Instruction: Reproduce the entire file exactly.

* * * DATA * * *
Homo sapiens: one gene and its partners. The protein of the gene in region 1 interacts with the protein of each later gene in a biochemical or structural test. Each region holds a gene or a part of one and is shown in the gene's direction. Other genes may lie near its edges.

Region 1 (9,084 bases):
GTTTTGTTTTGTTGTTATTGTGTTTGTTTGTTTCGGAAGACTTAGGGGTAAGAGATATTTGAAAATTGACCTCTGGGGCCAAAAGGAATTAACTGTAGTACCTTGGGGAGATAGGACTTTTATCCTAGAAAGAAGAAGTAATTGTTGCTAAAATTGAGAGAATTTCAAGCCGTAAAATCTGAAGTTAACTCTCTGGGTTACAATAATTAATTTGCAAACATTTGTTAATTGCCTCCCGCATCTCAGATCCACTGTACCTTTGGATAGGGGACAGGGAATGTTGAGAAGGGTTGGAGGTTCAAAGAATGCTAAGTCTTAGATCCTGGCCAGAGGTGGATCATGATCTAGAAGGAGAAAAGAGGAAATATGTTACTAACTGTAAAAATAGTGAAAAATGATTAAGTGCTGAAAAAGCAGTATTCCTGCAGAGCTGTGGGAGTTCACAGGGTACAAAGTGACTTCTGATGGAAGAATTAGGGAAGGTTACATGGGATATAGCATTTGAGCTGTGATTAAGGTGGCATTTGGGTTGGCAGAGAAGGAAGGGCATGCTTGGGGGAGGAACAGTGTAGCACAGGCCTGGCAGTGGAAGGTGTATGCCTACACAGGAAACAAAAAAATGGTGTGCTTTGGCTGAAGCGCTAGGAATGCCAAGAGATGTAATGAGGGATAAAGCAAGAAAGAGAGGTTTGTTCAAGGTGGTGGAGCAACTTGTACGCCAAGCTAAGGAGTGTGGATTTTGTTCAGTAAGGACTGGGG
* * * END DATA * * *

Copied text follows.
Homo sapiens: one gene and its partners. The protein of the gene in region 1 interacts with the protein of each later gene in a biochemical or structural test. Each region holds a gene or a part of one and is shown in the gene's direction. Other genes may lie near its edges.

Region 1 (9,084 bases):
GTTTTGTTTTGTTGTTATTGTGTTTGTTTGTTTCGGAAGACTTAGGGGTAAGAGATATTTGAAAATTGACCTCTGGGGCCAAAAGGAATTAACTGTAGTACCTTGGGGAGATAGGACTTTTATCCTAGAAAGAAGAAGTAATTGTTGCTAAAATTGAGAGAATTTCAAGCCGTAAAATCTGAAGTTAACTCTCTGGGTTACAATAATTAATTTGCAAACATTTGTTAATTGCCTCCCGCATCTCAGATCCACTGTACCTTTGGATAGGGGACAGGGAATGTTGAGAAGGGTTGGAGGTTCAAAGAATGCTAAGTCTTAGATCCTGGCCAGAGGTGGATCATGATCTAGAAGGAGAAAAGAGGAAATATGTTACTAACTGTAAAAATAGTGAAAAATGATTAAGTGCTGAAAAAGCAGTATTCCTGCAGAGCTGTGGGAGTTCACAGGGTACAAAGTGACTTCTGATGGAAGAATTAGGGAAGGTTACATGGGATATAGCATTTGAGCTGTGATTAAGGTGGCATTTGGGTTGGCAGAGAAGGAAGGGCATGCTTGGGGGAGGAACAGTGTAGCACAGGCCTGGCAGTGGAAGGTGTATGCCTACACAGGAAACAAAAAAATGGTGTGCTTTGGCTGAAGCGCTAGGAATGCCAAGAGATGTAATGAGGGATAAAGCAAGAAAGAGAGGTTTGTTCAAGGTGGTGGAGCAACTTGTACGCCAAGCTAAGGAGTGTGGATTTTGTTCAGTAAGGACTGGGG